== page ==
Evaporative capacity of the former 12ft cast iron cylinder in the same conditions (5 bar): ~ 68,5 kg H2O/hr-m2
Yankee cylinder evaporative capacity increase: ~37%
Thermal energy consumption reduction ~71 kWh/ton
Thermal energy consumption reduction at maximum working pressure: ~7,3%
Case 3: Installation of a Yankee cylinder TT SYD 15FT combined with a TT SPR 1430
The energy consumption of the drying section (hoods + Yankee cylinder) verified on a Toscotec machine installed in Germany and equipped with 15ft steel Yankee D. and with large diameter press roll D. 1430 mm reported values less than 1700 kWh/ton.
The following were the operative conditions and results:
Reference data:
- Daily production: 97,3 ton/day
- Paper width at the reel: 2,68 m
- Basis weight at the reel: 19,8 g/m2
- Raw material: 100% pulp;
- Test reference pressure: 6 bar;
- Single press configuration D.1430 mm;
- Yankee: steel, D. 15 ft (4572 mm);
Linear nip load: 120 kN/m;

Paper dryness at the press outlet: 40% (average value - values up to 42% were reached);
Paper dryness at the reel: 95%;
Hood blowing temperatures: 470°C wet end; 470°C dry end;
Measured steam consumption 1,24 ton/ton ~ 791 kWh/ton (considering boiler efficiency 90%);
Measured gas consumption: 88,3 Nm3/ton ~ 883 kWh/ton (gas calorific power: 8600 Kcal/ Nm3);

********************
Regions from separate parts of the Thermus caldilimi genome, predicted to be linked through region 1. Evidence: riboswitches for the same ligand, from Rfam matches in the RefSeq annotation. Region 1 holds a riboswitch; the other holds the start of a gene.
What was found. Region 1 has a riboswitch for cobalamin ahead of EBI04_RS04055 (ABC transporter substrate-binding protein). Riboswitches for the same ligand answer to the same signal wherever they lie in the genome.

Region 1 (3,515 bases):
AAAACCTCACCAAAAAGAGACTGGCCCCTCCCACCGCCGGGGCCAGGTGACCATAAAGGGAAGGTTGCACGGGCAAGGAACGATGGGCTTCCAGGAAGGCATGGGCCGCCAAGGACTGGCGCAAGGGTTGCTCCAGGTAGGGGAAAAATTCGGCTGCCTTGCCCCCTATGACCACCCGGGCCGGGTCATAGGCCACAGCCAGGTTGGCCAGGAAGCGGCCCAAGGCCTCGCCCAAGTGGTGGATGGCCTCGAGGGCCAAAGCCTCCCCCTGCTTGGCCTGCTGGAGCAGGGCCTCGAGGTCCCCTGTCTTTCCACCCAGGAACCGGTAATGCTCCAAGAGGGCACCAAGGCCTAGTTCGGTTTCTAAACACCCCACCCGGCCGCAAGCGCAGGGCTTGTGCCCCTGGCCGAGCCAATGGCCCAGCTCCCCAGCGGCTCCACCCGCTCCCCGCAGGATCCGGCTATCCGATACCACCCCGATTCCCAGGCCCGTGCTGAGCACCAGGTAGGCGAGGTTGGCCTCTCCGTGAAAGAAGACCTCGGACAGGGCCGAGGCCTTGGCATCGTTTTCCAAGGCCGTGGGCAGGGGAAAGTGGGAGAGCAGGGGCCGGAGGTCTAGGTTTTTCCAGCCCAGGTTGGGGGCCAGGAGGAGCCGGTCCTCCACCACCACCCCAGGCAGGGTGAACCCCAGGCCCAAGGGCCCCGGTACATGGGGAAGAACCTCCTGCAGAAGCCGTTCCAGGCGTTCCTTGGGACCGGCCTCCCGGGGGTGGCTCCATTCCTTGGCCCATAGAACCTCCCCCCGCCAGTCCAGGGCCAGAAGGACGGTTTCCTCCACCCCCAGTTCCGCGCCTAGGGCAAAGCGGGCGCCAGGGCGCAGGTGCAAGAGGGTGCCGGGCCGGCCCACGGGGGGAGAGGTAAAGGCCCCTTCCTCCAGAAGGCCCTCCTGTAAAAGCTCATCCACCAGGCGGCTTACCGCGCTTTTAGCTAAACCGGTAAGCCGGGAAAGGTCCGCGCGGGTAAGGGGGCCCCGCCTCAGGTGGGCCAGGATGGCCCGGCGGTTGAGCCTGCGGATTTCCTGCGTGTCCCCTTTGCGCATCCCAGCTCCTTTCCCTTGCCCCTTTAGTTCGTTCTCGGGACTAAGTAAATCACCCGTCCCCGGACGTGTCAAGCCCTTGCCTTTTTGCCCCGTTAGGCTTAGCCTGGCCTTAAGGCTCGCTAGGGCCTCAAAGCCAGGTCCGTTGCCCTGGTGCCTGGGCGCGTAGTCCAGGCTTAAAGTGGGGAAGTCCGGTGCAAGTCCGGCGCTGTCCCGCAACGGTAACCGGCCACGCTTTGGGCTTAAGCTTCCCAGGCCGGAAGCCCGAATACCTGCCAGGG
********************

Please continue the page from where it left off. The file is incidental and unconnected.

Total energy consumption gas + steam: 791 + 883 = 1674 kWh/ton
It is notable how in case of the combined use of SYD and large diameter press roll energy consumption reaches values close to those of double press, maintaining however all the qualitative characteristics of paper softness.

Conventional technology for the production of tissue paper has shown that it can still have its validity if energy consumption is reduced. In this field Toscotec's almost decennial experience in the optimization of the production process, and in particular in the paper drying area, has highlighted the fact that energy saving is possible through simple and easily manageable applications. In the above presentation we have enumerated the possible areas of intervention to be able to reach the proposed objectives.

• 10° Corso di Tecnologia per Tecnici Cartai - Verona edizione 2002/2003- "La raffinazione" di Caumo Mauro
• Tappi standard TIP 0404-05 "Methods of evaluating high velocity dryers"